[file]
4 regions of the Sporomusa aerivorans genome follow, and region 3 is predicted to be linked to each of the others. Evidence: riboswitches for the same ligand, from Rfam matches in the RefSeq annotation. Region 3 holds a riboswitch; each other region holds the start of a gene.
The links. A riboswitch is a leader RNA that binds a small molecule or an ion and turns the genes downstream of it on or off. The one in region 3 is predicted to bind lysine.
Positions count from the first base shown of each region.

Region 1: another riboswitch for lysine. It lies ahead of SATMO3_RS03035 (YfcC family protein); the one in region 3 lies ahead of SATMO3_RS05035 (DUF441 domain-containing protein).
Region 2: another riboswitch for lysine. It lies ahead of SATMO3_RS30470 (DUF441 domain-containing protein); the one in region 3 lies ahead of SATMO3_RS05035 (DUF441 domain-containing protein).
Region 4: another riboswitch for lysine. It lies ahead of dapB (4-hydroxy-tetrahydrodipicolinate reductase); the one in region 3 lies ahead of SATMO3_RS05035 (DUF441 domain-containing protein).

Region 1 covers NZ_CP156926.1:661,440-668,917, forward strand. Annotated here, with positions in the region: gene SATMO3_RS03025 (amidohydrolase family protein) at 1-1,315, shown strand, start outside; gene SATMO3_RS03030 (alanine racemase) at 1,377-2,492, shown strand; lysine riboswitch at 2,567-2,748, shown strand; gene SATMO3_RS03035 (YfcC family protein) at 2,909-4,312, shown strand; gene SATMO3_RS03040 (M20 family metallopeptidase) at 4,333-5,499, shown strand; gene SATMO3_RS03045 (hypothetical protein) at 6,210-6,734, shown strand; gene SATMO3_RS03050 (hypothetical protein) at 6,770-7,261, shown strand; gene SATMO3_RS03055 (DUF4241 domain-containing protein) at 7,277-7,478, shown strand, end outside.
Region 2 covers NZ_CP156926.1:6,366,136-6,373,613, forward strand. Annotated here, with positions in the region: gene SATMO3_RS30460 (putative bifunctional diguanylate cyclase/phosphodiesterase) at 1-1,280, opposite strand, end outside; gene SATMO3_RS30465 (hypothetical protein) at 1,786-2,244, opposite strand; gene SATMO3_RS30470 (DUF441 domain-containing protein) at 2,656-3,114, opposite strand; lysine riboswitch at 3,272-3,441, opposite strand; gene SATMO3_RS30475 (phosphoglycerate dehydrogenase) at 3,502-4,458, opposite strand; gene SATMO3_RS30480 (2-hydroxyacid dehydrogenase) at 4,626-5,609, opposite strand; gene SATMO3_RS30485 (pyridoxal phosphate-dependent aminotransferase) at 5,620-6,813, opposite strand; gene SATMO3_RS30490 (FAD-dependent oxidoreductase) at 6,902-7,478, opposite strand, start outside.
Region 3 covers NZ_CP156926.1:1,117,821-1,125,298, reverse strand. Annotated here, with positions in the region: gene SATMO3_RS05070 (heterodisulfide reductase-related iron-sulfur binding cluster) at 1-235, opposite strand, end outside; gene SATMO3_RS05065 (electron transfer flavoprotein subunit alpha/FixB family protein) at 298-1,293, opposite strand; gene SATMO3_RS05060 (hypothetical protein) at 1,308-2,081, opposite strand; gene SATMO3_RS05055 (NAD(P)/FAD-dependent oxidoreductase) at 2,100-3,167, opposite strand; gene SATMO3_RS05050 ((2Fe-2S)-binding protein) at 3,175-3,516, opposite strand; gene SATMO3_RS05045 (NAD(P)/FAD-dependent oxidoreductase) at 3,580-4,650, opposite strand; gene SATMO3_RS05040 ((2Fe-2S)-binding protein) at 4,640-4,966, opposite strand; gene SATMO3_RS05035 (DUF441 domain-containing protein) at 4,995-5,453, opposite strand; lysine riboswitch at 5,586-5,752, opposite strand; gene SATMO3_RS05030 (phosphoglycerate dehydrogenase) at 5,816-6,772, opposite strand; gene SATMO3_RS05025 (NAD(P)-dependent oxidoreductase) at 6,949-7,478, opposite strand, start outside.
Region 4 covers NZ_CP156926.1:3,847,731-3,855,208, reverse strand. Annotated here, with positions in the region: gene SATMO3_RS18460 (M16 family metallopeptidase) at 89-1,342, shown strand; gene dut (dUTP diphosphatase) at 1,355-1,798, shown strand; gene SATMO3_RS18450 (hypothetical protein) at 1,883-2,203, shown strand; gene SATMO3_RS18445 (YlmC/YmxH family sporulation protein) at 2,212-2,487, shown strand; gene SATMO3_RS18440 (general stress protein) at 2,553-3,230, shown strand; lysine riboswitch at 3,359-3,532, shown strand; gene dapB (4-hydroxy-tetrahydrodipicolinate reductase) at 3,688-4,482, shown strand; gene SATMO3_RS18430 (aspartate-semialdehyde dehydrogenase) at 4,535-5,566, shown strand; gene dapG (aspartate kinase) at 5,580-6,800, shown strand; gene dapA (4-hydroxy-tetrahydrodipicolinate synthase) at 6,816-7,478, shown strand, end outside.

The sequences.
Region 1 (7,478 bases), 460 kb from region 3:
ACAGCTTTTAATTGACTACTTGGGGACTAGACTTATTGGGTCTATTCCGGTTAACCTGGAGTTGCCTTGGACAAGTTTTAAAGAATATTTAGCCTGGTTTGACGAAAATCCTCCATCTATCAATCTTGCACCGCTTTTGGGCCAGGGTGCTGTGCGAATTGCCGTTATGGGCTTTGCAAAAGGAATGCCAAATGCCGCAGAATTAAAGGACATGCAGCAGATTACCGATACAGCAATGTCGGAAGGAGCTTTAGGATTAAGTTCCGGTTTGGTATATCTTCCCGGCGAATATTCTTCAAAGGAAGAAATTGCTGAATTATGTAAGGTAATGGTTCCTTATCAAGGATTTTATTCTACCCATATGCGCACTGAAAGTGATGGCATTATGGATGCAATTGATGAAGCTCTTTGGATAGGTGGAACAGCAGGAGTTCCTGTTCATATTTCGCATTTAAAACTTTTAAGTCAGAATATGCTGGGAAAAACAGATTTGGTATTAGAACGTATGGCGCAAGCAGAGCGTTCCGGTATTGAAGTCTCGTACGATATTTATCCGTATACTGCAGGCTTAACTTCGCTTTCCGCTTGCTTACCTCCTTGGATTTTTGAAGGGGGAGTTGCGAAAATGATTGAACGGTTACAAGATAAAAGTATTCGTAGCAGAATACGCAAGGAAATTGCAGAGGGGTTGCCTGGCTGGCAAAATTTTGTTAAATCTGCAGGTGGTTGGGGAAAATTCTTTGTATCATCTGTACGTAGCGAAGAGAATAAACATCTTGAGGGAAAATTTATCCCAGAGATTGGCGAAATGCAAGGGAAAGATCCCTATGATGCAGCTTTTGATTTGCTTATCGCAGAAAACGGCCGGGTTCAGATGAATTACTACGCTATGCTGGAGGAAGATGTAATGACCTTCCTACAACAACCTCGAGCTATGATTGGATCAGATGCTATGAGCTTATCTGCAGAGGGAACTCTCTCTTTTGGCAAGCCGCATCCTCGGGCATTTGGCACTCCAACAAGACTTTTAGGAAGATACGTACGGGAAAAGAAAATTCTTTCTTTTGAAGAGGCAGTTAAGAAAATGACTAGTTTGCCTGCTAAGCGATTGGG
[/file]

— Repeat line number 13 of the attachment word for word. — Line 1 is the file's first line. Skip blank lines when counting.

ACAGCTTTTAATTGACTACTTGGGGACTAGACTTATTGGGTCTATTCCGGTTAACCTGGAGTTGCCTTGGACAAGTTTTAAAGAATATTTAGCCTGGTTTGACGAAAATCCTCCATCTATCAATCTTGCACCGCTTTTGGGCCAGGGTGCTGTGCGAATTGCCGTTATGGGCTTTGCAAAAGGAATGCCAAATGCCGCAGAATTAAAGGACATGCAGCAGATTACCGATACAGCAATGTCGGAAGGAGCTTTAGGATTAAGTTCCGGTTTGGTATATCTTCCCGGCGAATATTCTTCAAAGGAAGAAATTGCTGAATTATGTAAGGTAATGGTTCCTTATCAAGGATTTTATTCTACCCATATGCGCACTGAAAGTGATGGCATTATGGATGCAATTGATGAAGCTCTTTGGATAGGTGGAACAGCAGGAGTTCCTGTTCATATTTCGCATTTAAAACTTTTAAGTCAGAATATGCTGGGAAAAACAGATTTGGTATTAGAACGTATGGCGCAAGCAGAGCGTTCCGGTATTGAAGTCTCGTACGATATTTATCCGTATACTGCAGGCTTAACTTCGCTTTCCGCTTGCTTACCTCCTTGGATTTTTGAAGGGGGAGTTGCGAAAATGATTGAACGGTTACAAGATAAAAGTATTCGTAGCAGAATACGCAAGGAAATTGCAGAGGGGTTGCCTGGCTGGCAAAATTTTGTTAAATCTGCAGGTGGTTGGGGAAAATTCTTTGTATCATCTGTACGTAGCGAAGAGAATAAACATCTTGAGGGAAAATTTATCCCAGAGATTGGCGAAATGCAAGGGAAAGATCCCTATGATGCAGCTTTTGATTTGCTTATCGCAGAAAACGGCCGGGTTCAGATGAATTACTACGCTATGCTGGAGGAAGATGTAATGACCTTCCTACAACAACCTCGAGCTATGATTGGATCAGATGCTATGAGCTTATCTGCAGAGGGAACTCTCTCTTTTGGCAAGCCGCATCCTCGGGCATTTGGCACTCCAACAAGACTTTTAGGAAGATACGTACGGGAAAAGAAAATTCTTTCTTTTGAAGAGGCAGTTAAGAAAATGACTAGTTTGCCTGCTAAGCGATTGGG